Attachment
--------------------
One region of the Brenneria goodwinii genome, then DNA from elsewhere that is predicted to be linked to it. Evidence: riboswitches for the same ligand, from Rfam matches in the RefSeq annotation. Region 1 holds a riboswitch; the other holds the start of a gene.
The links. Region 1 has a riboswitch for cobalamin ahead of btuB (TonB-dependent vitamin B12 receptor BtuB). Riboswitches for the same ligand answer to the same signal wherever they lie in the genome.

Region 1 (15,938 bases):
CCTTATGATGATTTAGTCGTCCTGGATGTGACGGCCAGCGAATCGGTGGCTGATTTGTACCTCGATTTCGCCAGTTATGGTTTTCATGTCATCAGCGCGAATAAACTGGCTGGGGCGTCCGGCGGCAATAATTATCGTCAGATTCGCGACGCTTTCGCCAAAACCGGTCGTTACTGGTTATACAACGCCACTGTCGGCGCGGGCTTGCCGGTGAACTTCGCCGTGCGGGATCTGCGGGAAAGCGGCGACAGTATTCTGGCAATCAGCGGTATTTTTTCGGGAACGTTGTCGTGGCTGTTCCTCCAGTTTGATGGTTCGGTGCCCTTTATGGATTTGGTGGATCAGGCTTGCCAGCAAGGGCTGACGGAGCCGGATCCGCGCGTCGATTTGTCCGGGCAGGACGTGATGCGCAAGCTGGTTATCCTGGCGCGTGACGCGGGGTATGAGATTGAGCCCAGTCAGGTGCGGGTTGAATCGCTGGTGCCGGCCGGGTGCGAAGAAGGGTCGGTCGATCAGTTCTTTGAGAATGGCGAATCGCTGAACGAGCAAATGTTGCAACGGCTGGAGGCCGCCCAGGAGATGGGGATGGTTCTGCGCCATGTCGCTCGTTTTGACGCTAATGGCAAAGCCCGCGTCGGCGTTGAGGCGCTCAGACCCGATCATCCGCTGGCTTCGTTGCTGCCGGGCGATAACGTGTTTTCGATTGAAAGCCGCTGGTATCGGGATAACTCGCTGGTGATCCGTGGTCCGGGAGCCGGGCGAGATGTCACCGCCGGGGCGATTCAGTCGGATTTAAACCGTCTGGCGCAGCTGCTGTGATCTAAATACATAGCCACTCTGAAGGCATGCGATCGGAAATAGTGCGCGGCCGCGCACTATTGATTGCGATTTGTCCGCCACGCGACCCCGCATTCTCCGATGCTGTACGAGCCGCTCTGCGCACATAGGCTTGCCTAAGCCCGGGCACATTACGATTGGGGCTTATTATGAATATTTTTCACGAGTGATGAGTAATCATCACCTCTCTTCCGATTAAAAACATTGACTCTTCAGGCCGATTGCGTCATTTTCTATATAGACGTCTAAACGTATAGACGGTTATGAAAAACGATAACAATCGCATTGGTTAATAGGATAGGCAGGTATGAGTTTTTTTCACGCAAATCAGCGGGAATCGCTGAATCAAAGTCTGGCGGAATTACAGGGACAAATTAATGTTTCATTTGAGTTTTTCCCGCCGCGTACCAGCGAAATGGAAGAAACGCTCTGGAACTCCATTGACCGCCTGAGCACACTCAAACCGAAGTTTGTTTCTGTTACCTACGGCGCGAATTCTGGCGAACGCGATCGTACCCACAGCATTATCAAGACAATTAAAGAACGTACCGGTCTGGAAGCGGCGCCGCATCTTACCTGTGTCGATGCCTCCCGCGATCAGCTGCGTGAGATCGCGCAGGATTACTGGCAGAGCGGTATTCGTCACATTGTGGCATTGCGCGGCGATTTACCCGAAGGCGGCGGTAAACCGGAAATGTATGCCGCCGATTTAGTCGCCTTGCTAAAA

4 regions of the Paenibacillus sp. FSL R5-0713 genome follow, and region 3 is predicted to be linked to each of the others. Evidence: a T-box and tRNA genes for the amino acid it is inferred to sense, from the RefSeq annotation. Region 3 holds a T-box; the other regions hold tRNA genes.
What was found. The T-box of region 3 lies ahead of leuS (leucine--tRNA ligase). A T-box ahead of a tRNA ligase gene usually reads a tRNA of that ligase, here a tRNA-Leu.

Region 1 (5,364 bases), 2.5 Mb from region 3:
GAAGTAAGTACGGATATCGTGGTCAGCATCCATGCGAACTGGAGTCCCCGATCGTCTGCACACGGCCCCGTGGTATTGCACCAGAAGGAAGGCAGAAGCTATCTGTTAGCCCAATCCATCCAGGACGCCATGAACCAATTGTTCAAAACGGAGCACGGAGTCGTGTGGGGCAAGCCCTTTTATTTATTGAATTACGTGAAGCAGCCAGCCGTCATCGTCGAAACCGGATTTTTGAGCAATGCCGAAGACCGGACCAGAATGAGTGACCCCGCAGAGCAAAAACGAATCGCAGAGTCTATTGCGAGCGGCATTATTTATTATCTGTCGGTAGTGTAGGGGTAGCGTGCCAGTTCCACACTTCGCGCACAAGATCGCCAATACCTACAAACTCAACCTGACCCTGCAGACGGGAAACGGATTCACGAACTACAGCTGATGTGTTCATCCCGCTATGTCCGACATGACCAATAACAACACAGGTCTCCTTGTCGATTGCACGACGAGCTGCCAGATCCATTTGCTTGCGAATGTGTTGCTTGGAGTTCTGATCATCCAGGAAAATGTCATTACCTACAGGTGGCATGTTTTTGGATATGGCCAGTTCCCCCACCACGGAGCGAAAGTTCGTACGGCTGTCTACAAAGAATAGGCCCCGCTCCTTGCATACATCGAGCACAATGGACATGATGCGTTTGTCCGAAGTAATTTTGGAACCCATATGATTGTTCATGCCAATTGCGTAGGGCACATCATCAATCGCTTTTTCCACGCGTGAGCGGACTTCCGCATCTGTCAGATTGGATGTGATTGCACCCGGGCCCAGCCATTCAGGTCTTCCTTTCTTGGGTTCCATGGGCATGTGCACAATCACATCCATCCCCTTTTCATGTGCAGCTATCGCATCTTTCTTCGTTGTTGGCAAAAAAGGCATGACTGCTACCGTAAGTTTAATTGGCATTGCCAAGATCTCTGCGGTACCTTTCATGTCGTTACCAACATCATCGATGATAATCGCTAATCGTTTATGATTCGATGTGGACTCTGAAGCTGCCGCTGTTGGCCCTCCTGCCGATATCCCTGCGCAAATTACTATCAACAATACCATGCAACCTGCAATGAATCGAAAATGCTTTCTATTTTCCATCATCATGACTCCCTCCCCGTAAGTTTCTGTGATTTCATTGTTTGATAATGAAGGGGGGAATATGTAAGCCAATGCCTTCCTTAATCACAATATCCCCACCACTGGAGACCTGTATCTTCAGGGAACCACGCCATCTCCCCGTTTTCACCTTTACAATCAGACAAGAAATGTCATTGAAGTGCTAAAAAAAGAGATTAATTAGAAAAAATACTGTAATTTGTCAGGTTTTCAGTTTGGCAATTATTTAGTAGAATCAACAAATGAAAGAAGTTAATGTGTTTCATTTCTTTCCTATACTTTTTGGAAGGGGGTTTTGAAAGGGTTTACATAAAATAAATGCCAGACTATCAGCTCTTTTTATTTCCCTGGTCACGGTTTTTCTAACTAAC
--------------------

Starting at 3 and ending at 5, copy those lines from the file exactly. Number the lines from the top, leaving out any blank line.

Region 1 (15,938 bases):
CCTTATGATGATTTAGTCGTCCTGGATGTGACGGCCAGCGAATCGGTGGCTGATTTGTACCTCGATTTCGCCAGTTATGGTTTTCATGTCATCAGCGCGAATAAACTGGCTGGGGCGTCCGGCGGCAATAATTATCGTCAGATTCGCGACGCTTTCGCCAAAACCGGTCGTTACTGGTTATACAACGCCACTGTCGGCGCGGGCTTGCCGGTGAACTTCGCCGTGCGGGATCTGCGGGAAAGCGGCGACAGTATTCTGGCAATCAGCGGTATTTTTTCGGGAACGTTGTCGTGGCTGTTCCTCCAGTTTGATGGTTCGGTGCCCTTTATGGATTTGGTGGATCAGGCTTGCCAGCAAGGGCTGACGGAGCCGGATCCGCGCGTCGATTTGTCCGGGCAGGACGTGATGCGCAAGCTGGTTATCCTGGCGCGTGACGCGGGGTATGAGATTGAGCCCAGTCAGGTGCGGGTTGAATCGCTGGTGCCGGCCGGGTGCGAAGAAGGGTCGGTCGATCAGTTCTTTGAGAATGGCGAATCGCTGAACGAGCAAATGTTGCAACGGCTGGAGGCCGCCCAGGAGATGGGGATGGTTCTGCGCCATGTCGCTCGTTTTGACGCTAATGGCAAAGCCCGCGTCGGCGTTGAGGCGCTCAGACCCGATCATCCGCTGGCTTCGTTGCTGCCGGGCGATAACGTGTTTTCGATTGAAAGCCGCTGGTATCGGGATAACTCGCTGGTGATCCGTGGTCCGGGAGCCGGGCGAGATGTCACCGCCGGGGCGATTCAGTCGGATTTAAACCGTCTGGCGCAGCTGCTGTGATCTAAATACATAGCCACTCTGAAGGCATGCGATCGGAAATAGTGCGCGGCCGCGCACTATTGATTGCGATTTGTCCGCCACGCGACCCCGCATTCTCCGATGCTGTACGAGCCGCTCTGCGCACATAGGCTTGCCTAAGCCCGGGCACATTACGATTGGGGCTTATTATGAATATTTTTCACGAGTGATGAGTAATCATCACCTCTCTTCCGATTAAAAACATTGACTCTTCAGGCCGATTGCGTCATTTTCTATATAGACGTCTAAACGTATAGACGGTTATGAAAAACGATAACAATCGCATTGGTTAATAGGATAGGCAGGTATGAGTTTTTTTCACGCAAATCAGCGGGAATCGCTGAATCAAAGTCTGGCGGAATTACAGGGACAAATTAATGTTTCATTTGAGTTTTTCCCGCCGCGTACCAGCGAAATGGAAGAAACGCTCTGGAACTCCATTGACCGCCTGAGCACACTCAAACCGAAGTTTGTTTCTGTTACCTACGGCGCGAATTCTGGCGAACGCGATCGTACCCACAGCATTATCAAGACAATTAAAGAACGTACCGGTCTGGAAGCGGCGCCGCATCTTACCTGTGTCGATGCCTCCCGCGATCAGCTGCGTGAGATCGCGCAGGATTACTGGCAGAGCGGTATTCGTCACATTGTGGCATTGCGCGGCGATTTACCCGAAGGCGGCGGTAAACCGGAAATGTATGCCGCCGATTTAGTCGCCTTGCTAAAA

4 regions of the Paenibacillus sp. FSL R5-0713 genome follow, and region 3 is predicted to be linked to each of the others. Evidence: a T-box and tRNA genes for the amino acid it is inferred to sense, from the RefSeq annotation. Region 3 holds a T-box; the other regions hold tRNA genes.